"Ancic is dangerous. He beat Federer here two years ago. And he didn't have to play that long [in his last match, against Xavier Malisse]. He only played a set and a half, so he's going to be fresher physically. I would pick Tim to beat Ancic, but he better be ready and be careful."

One optimist, skipping two rounds, asked Becker if Henman could beat Federer. "That's not the point right now," Becker reminded the questioner. "Tim is playing better against opponents when he's not supposed to win, and obviously he struggled in the first couple of matches. But, then, Henman is not a No 1 player in the world. He doesn't have the game to blow away opponents. He doesn't have the 135mph serve, so he has to find a way to win the points, and the games and eventually the match.

"But he has proven in the past, and not that long ago, that he's able to beat a Federer and a Roddick. Tim's problem is to get to the semi-finals without losing too much energy. Certainly, the fourth-set tie-break win [against Philippoussis] helped him to have a day off to get his juices back and his energy level back to play a tough quarter-final against Ancic, where Tim is the favourite. And we have known in the past that Tim always struggled when he was supposed to win fairly easy."

Henman views Ancic as a Philippoussis type: "He's a big guy, big serve, likes to come forward. I've got to continue the good things I did, make him play a lot of balls on the returns and take care of my own serve. I think I've got a good chance the way I'm playing."

All eight contenders - Henman, Ancic, Andy Roddick, Sjeng Schalken, Federer, Lleyton Hewitt, Sébastien Grosjean and Florian Mayer - may be fancying their chances, some more than others.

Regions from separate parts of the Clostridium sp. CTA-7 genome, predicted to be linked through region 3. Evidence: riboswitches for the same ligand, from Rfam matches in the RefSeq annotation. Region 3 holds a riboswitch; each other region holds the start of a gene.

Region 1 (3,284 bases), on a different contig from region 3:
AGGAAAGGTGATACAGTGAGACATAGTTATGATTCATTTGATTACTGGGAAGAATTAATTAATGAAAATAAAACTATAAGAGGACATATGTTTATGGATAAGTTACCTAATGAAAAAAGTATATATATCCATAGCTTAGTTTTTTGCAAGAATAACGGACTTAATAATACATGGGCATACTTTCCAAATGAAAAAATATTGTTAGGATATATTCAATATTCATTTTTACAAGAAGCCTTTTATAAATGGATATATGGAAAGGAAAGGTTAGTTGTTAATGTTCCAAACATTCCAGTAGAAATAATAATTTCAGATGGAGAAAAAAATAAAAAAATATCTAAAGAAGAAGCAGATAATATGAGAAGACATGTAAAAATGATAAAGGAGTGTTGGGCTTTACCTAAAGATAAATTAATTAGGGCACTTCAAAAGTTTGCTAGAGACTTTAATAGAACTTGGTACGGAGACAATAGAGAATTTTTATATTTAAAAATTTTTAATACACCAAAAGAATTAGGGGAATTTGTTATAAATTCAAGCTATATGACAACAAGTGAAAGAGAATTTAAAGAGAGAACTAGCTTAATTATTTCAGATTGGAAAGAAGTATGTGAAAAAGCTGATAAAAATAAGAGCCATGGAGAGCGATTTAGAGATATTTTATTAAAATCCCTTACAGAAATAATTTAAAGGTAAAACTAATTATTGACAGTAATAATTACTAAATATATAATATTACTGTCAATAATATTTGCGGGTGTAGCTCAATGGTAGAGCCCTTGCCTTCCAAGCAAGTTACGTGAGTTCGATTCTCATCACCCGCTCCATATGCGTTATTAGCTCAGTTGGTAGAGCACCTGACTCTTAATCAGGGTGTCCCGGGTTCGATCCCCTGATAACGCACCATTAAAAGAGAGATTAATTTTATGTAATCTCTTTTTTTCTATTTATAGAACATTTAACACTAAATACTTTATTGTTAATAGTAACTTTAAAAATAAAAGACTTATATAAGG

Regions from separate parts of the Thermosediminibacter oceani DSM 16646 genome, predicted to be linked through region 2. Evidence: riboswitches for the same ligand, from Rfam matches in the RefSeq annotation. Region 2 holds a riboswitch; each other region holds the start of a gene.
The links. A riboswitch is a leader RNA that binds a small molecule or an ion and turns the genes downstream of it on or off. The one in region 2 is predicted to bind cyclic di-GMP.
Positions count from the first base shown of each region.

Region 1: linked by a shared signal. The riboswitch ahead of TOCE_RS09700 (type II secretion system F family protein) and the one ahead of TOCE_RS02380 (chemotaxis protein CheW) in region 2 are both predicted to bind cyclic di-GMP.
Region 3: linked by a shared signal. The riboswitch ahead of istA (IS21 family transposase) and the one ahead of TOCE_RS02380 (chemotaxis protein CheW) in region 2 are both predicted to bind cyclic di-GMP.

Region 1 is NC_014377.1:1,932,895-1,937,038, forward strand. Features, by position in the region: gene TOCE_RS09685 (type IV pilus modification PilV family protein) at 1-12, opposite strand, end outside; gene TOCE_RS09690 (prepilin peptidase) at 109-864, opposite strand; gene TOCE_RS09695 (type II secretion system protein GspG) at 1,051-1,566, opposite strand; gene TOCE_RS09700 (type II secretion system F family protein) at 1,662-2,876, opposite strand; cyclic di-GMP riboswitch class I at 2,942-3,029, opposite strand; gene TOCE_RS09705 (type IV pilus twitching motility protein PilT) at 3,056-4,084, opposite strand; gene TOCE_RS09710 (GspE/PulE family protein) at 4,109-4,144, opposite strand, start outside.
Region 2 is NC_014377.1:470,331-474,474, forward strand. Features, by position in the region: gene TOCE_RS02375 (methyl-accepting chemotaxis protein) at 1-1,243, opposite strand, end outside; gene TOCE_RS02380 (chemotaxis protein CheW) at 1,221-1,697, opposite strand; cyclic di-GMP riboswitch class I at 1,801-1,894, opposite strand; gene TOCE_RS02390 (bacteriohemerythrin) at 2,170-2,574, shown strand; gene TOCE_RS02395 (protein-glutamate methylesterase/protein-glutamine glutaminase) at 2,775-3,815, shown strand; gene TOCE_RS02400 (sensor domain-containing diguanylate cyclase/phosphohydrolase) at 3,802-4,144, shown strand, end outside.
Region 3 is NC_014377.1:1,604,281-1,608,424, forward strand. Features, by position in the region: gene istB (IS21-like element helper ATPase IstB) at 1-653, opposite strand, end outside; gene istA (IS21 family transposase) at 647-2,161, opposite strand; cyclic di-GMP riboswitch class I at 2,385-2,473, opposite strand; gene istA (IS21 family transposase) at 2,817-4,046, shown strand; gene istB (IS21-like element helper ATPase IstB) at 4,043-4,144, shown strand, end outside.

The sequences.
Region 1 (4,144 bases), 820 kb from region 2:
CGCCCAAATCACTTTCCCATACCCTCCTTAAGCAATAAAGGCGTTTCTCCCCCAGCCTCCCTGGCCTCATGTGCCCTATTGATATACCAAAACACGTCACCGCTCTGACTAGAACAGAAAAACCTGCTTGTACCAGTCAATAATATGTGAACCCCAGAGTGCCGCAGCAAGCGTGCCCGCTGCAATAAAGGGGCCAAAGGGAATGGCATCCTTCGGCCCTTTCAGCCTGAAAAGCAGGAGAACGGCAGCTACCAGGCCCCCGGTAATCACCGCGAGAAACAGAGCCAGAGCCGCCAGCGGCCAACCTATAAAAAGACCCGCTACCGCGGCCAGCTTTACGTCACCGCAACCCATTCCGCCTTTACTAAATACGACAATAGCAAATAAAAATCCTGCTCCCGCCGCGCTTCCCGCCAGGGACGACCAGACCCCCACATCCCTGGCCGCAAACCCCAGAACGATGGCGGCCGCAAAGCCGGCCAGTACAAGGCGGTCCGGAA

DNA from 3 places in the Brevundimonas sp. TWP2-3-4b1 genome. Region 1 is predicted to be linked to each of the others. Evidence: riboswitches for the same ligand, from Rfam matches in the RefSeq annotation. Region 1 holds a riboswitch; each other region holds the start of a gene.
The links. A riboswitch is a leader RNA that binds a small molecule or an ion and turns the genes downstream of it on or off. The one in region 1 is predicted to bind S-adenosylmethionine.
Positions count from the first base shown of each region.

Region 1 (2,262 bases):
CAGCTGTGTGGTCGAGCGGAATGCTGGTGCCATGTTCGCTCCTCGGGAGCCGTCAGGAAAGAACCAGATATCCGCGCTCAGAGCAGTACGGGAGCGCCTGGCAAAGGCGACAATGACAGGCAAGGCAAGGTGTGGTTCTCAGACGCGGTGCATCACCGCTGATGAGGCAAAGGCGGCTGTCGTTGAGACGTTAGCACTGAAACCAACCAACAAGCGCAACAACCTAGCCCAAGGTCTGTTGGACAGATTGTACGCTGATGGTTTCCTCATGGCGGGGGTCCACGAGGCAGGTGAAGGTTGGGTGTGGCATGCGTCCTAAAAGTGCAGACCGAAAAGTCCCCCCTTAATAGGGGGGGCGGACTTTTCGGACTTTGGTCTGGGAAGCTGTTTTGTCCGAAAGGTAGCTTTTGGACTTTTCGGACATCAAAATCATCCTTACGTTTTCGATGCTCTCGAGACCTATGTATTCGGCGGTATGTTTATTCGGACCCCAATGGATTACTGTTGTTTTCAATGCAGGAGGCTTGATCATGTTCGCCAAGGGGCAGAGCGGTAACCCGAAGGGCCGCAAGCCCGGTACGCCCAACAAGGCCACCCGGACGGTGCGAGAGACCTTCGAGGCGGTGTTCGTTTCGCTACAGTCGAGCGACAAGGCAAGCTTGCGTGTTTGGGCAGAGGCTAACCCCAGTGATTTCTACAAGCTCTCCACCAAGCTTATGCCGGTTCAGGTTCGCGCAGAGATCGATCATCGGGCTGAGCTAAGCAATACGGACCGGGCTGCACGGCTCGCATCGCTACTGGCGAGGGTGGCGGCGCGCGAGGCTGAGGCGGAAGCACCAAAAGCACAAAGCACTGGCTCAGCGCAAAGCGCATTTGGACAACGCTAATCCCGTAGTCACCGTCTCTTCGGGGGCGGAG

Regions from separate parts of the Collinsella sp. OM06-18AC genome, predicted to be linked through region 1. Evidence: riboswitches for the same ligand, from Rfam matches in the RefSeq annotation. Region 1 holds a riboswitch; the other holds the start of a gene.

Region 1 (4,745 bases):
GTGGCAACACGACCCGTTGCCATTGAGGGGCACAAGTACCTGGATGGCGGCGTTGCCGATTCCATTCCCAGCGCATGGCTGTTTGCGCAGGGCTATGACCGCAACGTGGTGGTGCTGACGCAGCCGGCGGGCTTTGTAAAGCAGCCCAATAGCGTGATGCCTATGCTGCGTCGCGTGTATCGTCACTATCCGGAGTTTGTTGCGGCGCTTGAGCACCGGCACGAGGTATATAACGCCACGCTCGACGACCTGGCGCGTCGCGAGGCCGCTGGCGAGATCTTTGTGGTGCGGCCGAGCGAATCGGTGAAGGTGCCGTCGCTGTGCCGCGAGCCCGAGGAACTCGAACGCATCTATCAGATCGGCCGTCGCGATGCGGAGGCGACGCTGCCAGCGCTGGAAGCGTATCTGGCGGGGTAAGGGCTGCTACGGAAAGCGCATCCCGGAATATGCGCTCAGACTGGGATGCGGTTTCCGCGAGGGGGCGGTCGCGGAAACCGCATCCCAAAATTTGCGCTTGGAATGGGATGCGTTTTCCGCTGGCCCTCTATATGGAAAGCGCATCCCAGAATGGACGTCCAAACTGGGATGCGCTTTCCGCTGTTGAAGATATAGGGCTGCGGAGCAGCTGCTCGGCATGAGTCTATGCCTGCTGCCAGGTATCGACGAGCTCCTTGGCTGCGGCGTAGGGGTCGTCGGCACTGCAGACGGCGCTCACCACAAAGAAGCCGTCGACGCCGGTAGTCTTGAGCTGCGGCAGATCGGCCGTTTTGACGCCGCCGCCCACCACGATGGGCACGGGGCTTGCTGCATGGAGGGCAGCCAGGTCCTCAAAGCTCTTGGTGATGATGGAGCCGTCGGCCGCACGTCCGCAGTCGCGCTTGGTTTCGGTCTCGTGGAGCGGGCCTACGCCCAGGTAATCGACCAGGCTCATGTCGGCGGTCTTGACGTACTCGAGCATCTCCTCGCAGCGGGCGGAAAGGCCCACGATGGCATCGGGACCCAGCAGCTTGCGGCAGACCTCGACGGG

"If Federer plays at the top of his game," McEnroe said, "I think he's going to win the tournament. But I don't know if he'll go through seven matches without having a period where he struggles. I believe he is a human being. He's playing at a supernatural level and he makes it look easy, but when things get tight there is a chance he can be beaten.

"His next match, he's playing a guy who's not playing with the same confidence, perhaps, that he did two years ago. But Hewitt is playing with more confidence than he did a year ago. So Federer doesn't have to look past this match. If he's not playing his best, I think he could be beaten. Having said that, I still pick him to win the tournament."

Becker also wonders if Federer can extend his winning run of matches on grass [since losing to Ancic in the first round in 2002]. "The matches Roger has played and won easily [this time] were against opponents he was supposed to beat easily," he said. "Yes, he did it in a flawless way, and you almost had a feeling that he didn't break sweat early on. But in his last match, against [Ivo] Karlovic, already you could see two tie-breakers.

"The match with Hewitt is one of the highlights of the tournament. Obviously, the pressure is all on Federer, and Lleyton, for the first time in a long time, can play without pressure."

Time will tell, as Dali might have said.